by John Turner
Posted on February 09, 2017
Kubernetes, Docker, Jenkins
Jenkins is a great piece of software (ok, it has problems but I couldn’t imagine software development without it). But one of the challenges with maintaining a Jenkins cluster is capacity management. It’s fairly typical to start out with a single master instance. Over time the number and size of Jenkins jobs increases placing more and more demand on the server. The first fix people apply when this happens is to vertically scale the Jenkins server (In fact I recently interviewed for a position and was told their Jenkins server hardware had 40 cores and 512GB of RAM). Some of the problems with scaling vertically include:
The alternatives to vertically scaling the Jenkins master are to:
There are a few things to consider when choosing how to scale your Jenkins infrastructure. If you choose to deploy multiple master you should have an efficient and effective way to manage them. At a minimum, you should use configuration management or orchestration tooling to manage the lifecycle of the instances themselves. You should also consider similar for managing plugins, jobs etc. In the past I have had great success using tools like Chef and Job DSL to manage build infrastructure.
If you choose to use slaves, consider if you should provision bloated slaves capable of performing any build Job or if you should provision specialized slaves.
Time to press on and deploy an auto-scaling Jenkins cluster with Kubernetes.
First thing we’ll do is to deploy a Jenkins master. If you haven’t already done this you can follow the instructions in the previous posts Deploying Jenkins with Kubernetes and Adding Persistent Volumes to Jenkins with Kubernetes. We do however need to make one change to the jenkins-deployment.yaml file so that the JNLP port is exposed.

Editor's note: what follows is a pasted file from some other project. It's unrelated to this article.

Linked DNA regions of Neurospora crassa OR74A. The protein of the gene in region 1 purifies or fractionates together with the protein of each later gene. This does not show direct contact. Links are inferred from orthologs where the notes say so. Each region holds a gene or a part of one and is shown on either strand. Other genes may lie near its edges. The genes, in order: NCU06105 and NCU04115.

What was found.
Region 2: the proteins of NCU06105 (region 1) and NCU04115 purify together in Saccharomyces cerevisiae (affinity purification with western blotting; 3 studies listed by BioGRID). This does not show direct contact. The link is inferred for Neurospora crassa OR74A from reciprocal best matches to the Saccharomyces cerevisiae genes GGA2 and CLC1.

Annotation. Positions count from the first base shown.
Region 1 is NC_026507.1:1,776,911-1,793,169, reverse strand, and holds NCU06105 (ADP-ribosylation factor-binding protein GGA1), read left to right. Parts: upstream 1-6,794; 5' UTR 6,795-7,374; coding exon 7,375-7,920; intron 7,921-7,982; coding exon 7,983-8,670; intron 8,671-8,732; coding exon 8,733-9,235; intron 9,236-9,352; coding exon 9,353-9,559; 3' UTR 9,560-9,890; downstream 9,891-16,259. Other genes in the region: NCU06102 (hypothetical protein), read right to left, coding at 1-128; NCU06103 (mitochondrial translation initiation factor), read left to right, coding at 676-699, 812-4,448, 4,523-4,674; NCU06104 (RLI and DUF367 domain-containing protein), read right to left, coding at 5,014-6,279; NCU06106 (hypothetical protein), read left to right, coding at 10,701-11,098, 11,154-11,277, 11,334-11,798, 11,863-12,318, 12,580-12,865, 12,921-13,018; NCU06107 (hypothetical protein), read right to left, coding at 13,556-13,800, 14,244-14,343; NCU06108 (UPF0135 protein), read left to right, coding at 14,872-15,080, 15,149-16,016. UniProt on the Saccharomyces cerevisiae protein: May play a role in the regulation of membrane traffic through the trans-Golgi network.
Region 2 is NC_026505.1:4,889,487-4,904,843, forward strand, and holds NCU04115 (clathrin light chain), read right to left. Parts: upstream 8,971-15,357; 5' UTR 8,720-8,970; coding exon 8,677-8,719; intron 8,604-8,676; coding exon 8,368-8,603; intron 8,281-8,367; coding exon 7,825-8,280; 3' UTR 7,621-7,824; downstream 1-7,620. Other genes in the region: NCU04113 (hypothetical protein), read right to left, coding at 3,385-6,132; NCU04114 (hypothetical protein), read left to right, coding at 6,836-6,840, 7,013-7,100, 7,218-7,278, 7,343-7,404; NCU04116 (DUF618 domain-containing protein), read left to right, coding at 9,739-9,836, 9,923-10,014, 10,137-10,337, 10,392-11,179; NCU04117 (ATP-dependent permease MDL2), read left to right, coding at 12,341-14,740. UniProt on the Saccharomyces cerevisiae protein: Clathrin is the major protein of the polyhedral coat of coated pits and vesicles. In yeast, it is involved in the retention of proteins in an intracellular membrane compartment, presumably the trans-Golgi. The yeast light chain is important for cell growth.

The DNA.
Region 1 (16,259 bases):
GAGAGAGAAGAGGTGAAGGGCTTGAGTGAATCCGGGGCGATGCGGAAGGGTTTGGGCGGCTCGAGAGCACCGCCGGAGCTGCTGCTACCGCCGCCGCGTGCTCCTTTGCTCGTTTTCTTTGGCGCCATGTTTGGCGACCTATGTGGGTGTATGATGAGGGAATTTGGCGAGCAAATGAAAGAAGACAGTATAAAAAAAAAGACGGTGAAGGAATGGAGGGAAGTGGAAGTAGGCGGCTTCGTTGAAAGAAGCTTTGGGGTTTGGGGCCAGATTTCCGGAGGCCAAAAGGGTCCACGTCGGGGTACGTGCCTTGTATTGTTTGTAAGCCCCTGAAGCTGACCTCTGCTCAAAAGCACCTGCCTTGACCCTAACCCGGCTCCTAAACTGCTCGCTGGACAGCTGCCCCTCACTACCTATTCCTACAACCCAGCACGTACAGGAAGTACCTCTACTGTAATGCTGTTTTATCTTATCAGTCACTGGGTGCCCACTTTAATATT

With the Jenkins master deployed we next configure Jenkins to auto-scale slave nodes.
As described in Adding Persistent Volumes to Jenkins with Kubernetes you should enter the administrator password, install suggested plugins and create an administrator user.
For Jenkins to dynamically provision Jenkins slaves as Kubernetes Pods, the Kubernetes Plugin is required. To install the Kubernetes Plugin navigate to Manage Jenkins > Manage Plugins > Available, search for the Kubernetes Plugin, check the install checkbox and press Download now and install after restart.
With the Kubernetes plugin installed it must be configured by navigating to Manage Jenkins > Configure System and scrolling to the Cloud section. First we configure the Kubernetes Section as below:
To obtain the Kubernetes URL you should invoke:
To obtain the Jenkins URL you first need to obtain the pod name of the Jenkins master:
And then obtain the IP address of the pod:
With these configuration entries the Jenkins Kubernetes plugin can interact with the Kubernetes API server. Next we need to configure the pod template and container for the slave so that the plugin can provision a pod.
A few things to note here:
If you’ve followed along so far you should be ready to create a job to test our autoscaling behavior. Go ahead and create a new Freestyle project. You will need to set the Label Expression field to match that specified in the Pod Template configuration. I’ve also created an Execute shell build step.
You are now ready to build the job. Before doing that you should watch the Kubernetes Pods. Do this by installing watch (brew install watch) and executing the watch as follows:
Then as your build job executes you can watch the pod being created and destroyed.
Over the past few days I’ve:
Next, I’d like to build a bespoke Jenkins image that avoids having to go through the Jenkins initialization steps. As always, feedback very welcome.